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Colorado Passed Broad Election Reform, Other States Should Follow

Legislatures across the country are hard at work expanding the right to vote. Last week, Colorado passed a comprehensive election reform bill, joining Maryland, Oklahoma, Virginia, and West Virginia as states to expand rights. Other states should follow.

May 16, 2013

Cross­pos­ted at Huff­ing­ton Post.

State legis­latures across the coun­try are hard at work expand­ing the right to vote. Already, more than 200 bills to improve voting access have been intro­duced in 45 states in 2013. Friday in Denver, Gov. John Hick­en­looper made Color­ado the latest to expand rights, join­ing Mary­land, New Mexico, Oklahoma, Virginia, and West Virginia. More legis­la­tion is await­ing signa­ture in Flor­ida. To be sure, some states continue to push need­less restric­tions on the abil­ity of citizens to parti­cip­ate in elec­tions, and voters and their advoc­ates must remain vigil­ant against any such efforts. Still, the trend is unmis­tak­able: After years of back­slid­ing, states are embra­cing free, fair, and access­ible elec­tions.

In many cases, the bills have enjoyed broad bipar­tisan support, another encour­aging trend. Legis­lat­ors are expand­ing access to the ballot in a vari­ety of ways, from redu­cing the burden of voter iden­ti­fic­a­tion require­ments, to modern­iz­ing voter regis­tra­tion, to expand­ing early voting.

Color­ado provides a great example. The Voter Access and Modern­ized Elec­tions Act includes a number of provi­sions that would make it easier to register and vote. With the governor’s signa­ture Friday, Color­ado is now the 11th state to enact Elec­tion-Day regis­tra­tion, which leads to higher regis­tra­tion rates and turnout. The bill insti­tutes a system of port­able regis­tra­tion, so that when voters move they can still cast a ballot which will count. It also estab­lishes a bipar­tisan elec­tion modern­iz­a­tion task force, paving the way for future reforms. Further, the bill elim­in­ates the prob­lem­atic “inact­ive – failed to vote” status that led to voters being denied ballots in certain elec­tions simply because they had failed to vote a single time.

The Voter Access and Modern­ized Elec­tions Act is truly a compre­hens­ive elec­tion reform bill. And the most prom­ising devel­op­ment is the bipar­tisan way it was conceived. The Color­ado County Clerks Asso­ci­ation — the offi­cials who actu­ally run elec­tions, and come from both polit­ical parties — worked with lawmakers, community groups, and elec­tion offi­cials to hammer out a comprom­ise that expands voting access and works for elec­tion admin­is­trat­ors as well.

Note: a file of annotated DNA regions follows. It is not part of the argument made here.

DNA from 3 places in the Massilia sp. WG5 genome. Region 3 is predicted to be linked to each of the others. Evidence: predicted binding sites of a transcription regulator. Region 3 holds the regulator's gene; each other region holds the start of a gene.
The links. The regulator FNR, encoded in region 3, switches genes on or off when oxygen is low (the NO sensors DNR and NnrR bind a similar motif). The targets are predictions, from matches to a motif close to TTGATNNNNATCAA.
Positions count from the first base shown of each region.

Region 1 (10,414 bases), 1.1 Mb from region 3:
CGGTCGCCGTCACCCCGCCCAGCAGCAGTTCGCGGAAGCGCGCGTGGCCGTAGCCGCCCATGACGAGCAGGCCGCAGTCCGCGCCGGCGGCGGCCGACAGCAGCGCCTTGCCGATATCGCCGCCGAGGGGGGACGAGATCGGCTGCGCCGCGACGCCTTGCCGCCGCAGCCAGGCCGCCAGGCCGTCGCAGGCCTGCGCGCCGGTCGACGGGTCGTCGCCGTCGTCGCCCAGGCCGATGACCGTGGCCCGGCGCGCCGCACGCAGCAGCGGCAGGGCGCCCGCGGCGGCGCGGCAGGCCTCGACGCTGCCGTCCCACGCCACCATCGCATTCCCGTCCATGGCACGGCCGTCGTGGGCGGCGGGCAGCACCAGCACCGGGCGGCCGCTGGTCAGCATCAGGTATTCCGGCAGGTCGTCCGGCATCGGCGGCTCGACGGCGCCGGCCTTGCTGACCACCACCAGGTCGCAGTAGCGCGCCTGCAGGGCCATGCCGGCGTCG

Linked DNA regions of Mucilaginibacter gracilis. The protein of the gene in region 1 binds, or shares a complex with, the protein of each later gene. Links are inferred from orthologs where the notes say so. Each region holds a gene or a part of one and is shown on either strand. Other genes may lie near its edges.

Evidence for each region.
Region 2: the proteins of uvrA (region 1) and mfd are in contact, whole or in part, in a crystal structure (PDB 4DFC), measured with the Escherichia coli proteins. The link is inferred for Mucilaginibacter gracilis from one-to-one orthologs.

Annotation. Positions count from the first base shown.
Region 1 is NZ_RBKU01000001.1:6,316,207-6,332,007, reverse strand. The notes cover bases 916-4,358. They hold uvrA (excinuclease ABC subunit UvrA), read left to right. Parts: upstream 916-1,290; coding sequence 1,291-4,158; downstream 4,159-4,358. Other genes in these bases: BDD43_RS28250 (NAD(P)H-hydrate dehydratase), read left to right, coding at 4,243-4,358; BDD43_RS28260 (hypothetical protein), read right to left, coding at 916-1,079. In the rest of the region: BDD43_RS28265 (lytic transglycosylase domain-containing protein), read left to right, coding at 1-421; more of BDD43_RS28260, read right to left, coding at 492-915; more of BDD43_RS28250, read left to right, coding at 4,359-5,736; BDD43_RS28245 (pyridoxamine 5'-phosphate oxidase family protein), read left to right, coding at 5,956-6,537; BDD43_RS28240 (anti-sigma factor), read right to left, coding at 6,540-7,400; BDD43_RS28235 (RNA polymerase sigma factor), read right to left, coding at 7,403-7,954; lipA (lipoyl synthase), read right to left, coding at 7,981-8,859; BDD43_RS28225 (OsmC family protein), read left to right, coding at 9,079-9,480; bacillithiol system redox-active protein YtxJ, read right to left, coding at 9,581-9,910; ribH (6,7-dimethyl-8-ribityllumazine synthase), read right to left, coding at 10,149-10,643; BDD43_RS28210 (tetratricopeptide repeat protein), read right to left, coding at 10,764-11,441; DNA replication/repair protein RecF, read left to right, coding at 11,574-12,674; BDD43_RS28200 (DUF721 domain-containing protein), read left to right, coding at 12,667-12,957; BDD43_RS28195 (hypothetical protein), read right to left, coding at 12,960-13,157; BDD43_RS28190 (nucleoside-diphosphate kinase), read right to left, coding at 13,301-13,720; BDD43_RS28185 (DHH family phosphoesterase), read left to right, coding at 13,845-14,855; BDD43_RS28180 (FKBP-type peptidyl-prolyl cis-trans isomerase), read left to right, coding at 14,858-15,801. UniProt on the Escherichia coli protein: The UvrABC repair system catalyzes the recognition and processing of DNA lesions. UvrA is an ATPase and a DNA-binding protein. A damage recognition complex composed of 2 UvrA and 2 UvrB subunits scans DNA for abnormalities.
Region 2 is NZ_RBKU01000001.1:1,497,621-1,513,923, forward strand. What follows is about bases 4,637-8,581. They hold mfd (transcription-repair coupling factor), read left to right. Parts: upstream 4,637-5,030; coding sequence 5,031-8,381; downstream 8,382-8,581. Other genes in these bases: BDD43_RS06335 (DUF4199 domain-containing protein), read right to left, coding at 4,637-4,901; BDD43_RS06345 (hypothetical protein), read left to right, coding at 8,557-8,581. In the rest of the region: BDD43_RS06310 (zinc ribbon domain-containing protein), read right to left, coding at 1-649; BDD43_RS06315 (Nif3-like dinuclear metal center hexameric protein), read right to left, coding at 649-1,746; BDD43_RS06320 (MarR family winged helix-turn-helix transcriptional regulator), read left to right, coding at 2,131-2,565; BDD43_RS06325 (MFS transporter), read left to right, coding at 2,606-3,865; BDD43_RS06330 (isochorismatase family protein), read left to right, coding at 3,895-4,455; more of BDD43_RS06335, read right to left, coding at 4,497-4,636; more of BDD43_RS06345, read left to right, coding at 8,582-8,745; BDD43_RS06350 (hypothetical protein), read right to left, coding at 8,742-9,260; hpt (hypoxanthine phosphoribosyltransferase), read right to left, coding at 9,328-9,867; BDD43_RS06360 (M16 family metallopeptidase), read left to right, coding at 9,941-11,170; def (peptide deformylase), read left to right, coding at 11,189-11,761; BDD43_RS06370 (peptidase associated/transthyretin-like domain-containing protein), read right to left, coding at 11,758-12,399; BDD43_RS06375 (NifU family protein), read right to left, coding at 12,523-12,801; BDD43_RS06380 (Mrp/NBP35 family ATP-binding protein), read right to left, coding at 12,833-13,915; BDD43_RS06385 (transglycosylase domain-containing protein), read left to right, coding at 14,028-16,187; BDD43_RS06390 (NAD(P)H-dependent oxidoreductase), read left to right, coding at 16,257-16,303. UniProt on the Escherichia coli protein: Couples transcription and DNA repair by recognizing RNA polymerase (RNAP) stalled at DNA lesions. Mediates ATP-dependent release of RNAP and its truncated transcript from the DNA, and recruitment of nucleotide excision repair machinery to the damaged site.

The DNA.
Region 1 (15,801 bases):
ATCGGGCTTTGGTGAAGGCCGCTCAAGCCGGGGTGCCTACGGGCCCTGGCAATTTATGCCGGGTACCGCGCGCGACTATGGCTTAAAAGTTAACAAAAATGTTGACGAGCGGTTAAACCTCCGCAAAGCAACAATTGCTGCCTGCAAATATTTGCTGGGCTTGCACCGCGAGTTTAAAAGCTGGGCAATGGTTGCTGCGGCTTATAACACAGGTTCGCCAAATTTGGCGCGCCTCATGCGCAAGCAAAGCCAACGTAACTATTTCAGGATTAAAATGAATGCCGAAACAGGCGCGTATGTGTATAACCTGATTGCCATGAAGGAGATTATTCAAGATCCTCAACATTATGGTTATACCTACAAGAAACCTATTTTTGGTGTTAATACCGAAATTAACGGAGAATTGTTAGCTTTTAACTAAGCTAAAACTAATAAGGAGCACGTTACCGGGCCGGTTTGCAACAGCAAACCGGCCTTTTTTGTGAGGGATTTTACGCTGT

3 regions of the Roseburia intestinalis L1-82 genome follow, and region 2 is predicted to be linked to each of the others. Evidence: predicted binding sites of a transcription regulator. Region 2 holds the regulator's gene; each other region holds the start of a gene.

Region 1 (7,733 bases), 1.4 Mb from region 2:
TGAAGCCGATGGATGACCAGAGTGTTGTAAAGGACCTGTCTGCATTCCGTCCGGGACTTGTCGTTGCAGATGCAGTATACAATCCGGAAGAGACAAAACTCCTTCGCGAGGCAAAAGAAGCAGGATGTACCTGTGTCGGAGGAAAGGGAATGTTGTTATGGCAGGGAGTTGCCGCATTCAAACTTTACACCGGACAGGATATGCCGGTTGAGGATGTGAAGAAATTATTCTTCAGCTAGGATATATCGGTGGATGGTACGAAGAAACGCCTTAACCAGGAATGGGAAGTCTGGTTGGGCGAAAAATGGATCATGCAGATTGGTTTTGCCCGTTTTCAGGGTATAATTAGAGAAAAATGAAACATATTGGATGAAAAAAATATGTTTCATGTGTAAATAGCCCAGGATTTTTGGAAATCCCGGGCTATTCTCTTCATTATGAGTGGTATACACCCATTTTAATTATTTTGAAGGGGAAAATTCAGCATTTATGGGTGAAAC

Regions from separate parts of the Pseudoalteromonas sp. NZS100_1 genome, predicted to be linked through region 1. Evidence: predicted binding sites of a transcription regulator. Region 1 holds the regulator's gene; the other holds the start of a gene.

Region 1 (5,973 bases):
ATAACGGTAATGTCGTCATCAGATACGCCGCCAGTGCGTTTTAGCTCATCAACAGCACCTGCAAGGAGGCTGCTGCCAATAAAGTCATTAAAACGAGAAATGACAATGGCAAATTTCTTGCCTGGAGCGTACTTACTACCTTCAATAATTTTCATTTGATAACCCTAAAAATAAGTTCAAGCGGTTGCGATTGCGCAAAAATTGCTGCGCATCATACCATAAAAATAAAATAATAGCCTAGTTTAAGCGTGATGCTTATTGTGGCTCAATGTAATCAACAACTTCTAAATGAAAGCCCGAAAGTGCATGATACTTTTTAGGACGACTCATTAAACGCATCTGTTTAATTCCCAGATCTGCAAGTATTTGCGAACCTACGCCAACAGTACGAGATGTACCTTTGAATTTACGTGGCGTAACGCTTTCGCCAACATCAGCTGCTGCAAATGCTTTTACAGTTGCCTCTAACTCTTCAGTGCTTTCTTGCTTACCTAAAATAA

The Color­ado example and the broader trend of expans­ive legis­la­tion are a welcome change from the 2011–12 legis­lat­ive session, when partisan state legis­latures across the coun­try passed a wave of restrict­ive voting laws. Before the 2012 elec­tion, 19 states passed 25 laws and 2 exec­ut­ive actions that would make it more diffi­cult to register and vote. But despite this effort to restrict voting rights, voters and civil rights advoc­ates even­tu­ally prevailed. Thanks to the actions of citizens, courts, and the Depart­ment of Justice, by Novem­ber 2012, all the worst meas­ures had been reversed, blocked, or blun­ted.

Yet prob­lems persisted on Elec­tion Day. Our outdated voter regis­tra­tion system, insuf­fi­cient safe­guards for voter access, and inad­equate stand­ards for voting machines and poll work­ers led to hours-long lines in many polling places. Comment­ing on the voters still wait­ing in line to vote as he gave his victory speech on elec­tion night, Pres­id­ent Obama remarked, “we have to fix that.”

The posit­ive devel­op­ments in 2013 show this message is getting through. Even in Flor­ida, which saw some of the worst voting restric­tions and the longest voting lines, legis­lat­ors passed a bipar­tisan bill aimed at decreas­ing wait times. Better than merely stem­ming the tide of restrict­ive laws, voters and elec­tion offi­cials are now enjoy­ing a posit­ive wave of their own as more and more states move to expand voting access.

Unfor­tu­nately, some states legis­latures continue to insist on making it harder for people to vote. Among these dubi­ous outliers is North Caro­lina, which is consid­er­ing bills that would reduce the early voting period, end same-day regis­tra­tion, make it harder for citizens who have completed their crim­inal sentences to regain their voting rights, and increase the powers of untrained “chal­lengers” to try to prevent registered voters from cast­ing ballots. Others would make the state’s voter ID law more restrict­ive by limit­ing the types of accept­able IDs and impose a tax penalty for parents of students voting in their college communit­ies. These suppress­ive voting laws are exactly the type of back­ward-look­ing, partisan, and anti-parti­cip­a­tion moves that were rejec­ted in 2012.  

North Caro­lina is out of step with the times, and if it does not reverse course, it risks find­ing itself on the wrong side of history. The story of 2013, at least thus far, has been one of lawmakers moving to make it easier, not harder, for voters to parti­cip­ate in our demo­cracy. Hope­fully, the states not yet part of that story will start moving in the right direc­tion.

Photo by Mike­John­stonCO.